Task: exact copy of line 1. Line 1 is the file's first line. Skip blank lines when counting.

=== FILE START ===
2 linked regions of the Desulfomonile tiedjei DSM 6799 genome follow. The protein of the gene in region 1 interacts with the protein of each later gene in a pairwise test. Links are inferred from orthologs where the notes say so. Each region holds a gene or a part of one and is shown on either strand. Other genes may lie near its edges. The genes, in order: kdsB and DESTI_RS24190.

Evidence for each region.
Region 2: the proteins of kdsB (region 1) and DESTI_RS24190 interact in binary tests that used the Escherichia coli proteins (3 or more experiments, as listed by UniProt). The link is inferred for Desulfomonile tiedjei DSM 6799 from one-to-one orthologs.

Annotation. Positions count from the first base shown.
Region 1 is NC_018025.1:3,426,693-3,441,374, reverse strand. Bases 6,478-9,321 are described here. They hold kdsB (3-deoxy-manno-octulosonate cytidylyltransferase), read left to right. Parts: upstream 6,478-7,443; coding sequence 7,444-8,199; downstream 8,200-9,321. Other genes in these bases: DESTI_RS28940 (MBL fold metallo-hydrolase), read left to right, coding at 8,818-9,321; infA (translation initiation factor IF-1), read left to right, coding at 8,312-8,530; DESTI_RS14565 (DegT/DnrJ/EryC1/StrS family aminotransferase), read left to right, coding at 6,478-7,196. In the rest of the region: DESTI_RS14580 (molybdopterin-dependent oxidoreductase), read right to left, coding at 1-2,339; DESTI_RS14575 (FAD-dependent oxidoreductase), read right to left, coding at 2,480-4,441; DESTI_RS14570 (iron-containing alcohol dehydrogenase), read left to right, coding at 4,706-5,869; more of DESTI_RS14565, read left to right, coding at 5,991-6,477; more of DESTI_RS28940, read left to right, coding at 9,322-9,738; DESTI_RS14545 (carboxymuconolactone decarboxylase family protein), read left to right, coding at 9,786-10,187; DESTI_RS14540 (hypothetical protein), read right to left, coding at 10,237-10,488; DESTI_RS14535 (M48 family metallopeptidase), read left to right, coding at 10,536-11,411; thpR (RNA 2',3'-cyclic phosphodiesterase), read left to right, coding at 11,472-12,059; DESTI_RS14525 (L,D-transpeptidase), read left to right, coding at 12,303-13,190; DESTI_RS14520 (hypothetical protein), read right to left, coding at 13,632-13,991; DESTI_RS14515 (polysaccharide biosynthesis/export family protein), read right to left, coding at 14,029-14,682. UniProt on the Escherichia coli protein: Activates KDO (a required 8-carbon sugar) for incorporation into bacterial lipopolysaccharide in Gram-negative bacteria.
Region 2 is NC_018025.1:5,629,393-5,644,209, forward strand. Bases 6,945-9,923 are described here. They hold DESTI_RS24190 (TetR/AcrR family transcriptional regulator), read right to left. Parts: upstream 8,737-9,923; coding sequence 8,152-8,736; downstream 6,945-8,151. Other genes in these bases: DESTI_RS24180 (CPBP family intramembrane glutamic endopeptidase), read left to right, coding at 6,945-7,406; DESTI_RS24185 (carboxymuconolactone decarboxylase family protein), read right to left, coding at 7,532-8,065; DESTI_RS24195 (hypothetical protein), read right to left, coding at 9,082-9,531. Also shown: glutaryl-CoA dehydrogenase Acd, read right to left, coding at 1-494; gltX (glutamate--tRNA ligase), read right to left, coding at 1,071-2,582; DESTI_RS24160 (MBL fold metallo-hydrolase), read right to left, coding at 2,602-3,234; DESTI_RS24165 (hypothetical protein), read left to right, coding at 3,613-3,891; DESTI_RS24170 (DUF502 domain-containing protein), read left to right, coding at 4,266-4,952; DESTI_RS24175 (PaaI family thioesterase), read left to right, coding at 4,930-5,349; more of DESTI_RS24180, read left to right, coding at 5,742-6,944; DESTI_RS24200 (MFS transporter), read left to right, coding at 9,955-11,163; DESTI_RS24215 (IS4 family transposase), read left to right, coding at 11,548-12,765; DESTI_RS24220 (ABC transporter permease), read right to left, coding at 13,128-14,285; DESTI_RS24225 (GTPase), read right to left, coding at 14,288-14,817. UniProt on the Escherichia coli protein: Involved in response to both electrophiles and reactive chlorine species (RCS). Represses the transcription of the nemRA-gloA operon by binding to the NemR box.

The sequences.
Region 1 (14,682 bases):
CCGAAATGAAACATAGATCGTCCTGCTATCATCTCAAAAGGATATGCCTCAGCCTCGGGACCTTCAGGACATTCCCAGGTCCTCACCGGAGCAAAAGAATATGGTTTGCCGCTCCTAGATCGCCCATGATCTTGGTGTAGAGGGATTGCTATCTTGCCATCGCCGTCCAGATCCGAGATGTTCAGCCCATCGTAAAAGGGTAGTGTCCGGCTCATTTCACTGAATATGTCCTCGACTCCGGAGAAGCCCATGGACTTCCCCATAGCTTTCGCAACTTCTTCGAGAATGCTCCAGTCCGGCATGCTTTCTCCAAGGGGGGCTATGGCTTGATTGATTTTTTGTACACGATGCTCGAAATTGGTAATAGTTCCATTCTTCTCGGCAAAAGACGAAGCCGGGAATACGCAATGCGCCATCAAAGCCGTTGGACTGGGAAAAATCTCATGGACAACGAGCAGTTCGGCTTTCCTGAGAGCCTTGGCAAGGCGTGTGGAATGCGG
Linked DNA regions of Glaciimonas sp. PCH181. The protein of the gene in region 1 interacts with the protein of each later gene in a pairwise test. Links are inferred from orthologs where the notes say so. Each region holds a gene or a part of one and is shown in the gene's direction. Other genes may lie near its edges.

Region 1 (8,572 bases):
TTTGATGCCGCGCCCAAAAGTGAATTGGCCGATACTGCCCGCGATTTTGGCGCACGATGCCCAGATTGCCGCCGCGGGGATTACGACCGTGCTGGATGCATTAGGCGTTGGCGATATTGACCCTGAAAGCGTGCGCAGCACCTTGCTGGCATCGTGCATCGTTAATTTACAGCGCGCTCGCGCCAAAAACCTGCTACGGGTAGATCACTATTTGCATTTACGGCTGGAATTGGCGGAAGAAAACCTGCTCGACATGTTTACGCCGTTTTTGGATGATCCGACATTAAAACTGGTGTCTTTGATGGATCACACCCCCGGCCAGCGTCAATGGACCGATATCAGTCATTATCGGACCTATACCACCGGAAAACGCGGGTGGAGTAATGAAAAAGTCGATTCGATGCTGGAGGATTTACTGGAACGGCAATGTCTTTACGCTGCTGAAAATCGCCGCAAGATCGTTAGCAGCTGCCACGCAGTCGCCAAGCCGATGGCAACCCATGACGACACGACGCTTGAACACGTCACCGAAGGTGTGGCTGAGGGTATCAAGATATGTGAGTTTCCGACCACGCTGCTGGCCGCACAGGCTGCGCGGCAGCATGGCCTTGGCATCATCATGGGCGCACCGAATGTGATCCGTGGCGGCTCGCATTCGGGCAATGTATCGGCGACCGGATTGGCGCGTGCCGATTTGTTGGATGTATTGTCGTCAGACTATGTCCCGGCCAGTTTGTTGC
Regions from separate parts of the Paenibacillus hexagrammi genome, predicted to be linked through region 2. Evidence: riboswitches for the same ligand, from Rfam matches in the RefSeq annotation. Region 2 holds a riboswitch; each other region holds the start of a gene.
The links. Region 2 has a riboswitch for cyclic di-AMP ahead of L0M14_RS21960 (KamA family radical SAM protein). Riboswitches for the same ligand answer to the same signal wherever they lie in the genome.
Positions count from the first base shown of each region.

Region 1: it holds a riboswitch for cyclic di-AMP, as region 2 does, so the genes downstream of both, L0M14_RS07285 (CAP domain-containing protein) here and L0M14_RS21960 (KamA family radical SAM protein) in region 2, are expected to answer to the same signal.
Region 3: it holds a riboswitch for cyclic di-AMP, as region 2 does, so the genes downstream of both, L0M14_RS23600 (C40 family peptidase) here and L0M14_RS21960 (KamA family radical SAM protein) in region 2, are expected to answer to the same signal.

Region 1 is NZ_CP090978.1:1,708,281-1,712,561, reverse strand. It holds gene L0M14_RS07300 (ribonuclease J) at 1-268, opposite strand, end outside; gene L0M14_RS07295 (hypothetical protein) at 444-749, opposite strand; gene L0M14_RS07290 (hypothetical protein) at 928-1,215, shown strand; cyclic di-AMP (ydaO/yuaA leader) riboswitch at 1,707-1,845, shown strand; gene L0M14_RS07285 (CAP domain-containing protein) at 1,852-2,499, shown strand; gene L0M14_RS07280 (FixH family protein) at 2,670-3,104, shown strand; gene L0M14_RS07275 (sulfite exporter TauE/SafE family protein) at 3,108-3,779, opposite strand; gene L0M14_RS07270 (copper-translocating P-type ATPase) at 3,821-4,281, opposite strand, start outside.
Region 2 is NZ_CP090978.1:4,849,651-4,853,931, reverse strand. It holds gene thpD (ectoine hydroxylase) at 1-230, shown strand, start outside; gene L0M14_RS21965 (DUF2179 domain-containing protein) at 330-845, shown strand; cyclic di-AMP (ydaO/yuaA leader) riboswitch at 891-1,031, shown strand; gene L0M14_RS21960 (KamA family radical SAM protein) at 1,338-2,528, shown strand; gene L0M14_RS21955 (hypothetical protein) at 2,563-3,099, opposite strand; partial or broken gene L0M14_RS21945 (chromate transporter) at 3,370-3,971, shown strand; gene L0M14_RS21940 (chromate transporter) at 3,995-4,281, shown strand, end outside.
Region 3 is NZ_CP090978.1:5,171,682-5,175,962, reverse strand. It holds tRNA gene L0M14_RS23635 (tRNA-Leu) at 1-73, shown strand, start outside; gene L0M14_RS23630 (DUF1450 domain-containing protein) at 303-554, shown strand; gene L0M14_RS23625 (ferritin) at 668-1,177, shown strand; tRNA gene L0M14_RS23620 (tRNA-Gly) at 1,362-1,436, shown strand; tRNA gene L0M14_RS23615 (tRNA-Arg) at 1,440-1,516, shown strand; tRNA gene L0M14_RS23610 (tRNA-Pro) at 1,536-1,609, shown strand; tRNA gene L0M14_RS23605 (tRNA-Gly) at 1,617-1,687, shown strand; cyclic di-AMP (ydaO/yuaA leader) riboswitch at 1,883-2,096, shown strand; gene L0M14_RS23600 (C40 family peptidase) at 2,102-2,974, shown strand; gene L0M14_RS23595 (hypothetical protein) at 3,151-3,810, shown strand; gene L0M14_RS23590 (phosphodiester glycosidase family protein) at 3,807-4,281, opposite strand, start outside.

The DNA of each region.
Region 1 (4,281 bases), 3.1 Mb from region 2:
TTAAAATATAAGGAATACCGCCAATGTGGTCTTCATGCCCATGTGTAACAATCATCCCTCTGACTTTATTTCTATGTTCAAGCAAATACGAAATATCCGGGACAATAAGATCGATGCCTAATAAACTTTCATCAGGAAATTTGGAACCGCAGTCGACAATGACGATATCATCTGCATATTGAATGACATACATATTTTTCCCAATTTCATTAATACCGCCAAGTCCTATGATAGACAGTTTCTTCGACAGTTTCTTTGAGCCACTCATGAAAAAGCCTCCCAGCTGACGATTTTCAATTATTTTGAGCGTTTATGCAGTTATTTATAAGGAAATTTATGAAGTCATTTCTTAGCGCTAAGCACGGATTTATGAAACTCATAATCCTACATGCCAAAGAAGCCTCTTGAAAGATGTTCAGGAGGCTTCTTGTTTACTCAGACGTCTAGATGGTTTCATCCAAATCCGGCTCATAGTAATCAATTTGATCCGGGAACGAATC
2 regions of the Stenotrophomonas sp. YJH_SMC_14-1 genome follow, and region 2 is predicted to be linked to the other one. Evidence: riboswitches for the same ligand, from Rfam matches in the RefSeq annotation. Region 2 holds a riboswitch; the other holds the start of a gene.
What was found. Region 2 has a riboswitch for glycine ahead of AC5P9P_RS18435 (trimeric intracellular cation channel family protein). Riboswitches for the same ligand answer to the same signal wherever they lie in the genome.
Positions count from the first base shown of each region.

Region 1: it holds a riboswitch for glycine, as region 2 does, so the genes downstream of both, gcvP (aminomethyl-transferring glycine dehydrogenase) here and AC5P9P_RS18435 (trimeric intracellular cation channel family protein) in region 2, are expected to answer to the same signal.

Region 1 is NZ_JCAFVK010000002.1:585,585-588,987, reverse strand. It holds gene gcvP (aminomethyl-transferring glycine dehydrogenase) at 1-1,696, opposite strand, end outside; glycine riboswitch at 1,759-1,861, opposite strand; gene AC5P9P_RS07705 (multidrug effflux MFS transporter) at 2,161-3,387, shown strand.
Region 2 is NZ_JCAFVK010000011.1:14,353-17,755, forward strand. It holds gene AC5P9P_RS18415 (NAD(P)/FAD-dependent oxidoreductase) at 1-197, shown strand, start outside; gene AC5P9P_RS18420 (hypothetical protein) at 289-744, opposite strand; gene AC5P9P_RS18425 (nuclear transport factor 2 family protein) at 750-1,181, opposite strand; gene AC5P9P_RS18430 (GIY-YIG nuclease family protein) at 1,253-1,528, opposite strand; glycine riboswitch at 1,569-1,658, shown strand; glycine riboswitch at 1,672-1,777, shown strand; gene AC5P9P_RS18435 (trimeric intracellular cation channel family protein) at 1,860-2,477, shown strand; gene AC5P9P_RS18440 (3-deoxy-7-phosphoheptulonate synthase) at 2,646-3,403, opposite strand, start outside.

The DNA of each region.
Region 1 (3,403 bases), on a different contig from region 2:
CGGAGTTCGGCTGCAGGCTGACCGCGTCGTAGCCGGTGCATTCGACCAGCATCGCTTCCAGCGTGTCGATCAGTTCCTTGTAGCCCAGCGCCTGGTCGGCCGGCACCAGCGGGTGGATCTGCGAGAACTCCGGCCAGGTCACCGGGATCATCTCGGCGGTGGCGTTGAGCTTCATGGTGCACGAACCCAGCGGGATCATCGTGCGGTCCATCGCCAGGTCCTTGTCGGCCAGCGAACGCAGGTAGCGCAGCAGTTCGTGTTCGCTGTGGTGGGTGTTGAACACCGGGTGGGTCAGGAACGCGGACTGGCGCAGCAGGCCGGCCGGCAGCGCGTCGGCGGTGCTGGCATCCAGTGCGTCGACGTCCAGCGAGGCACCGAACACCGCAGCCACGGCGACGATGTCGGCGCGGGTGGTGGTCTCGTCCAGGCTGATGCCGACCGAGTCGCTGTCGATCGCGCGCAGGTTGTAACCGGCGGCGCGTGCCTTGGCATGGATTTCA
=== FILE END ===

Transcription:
2 linked regions of the Desulfomonile tiedjei DSM 6799 genome follow. The protein of the gene in region 1 interacts with the protein of each later gene in a pairwise test. Links are inferred from orthologs where the notes say so. Each region holds a gene or a part of one and is shown on either strand. Other genes may lie near its edges. The genes, in order: kdsB and DESTI_RS24190.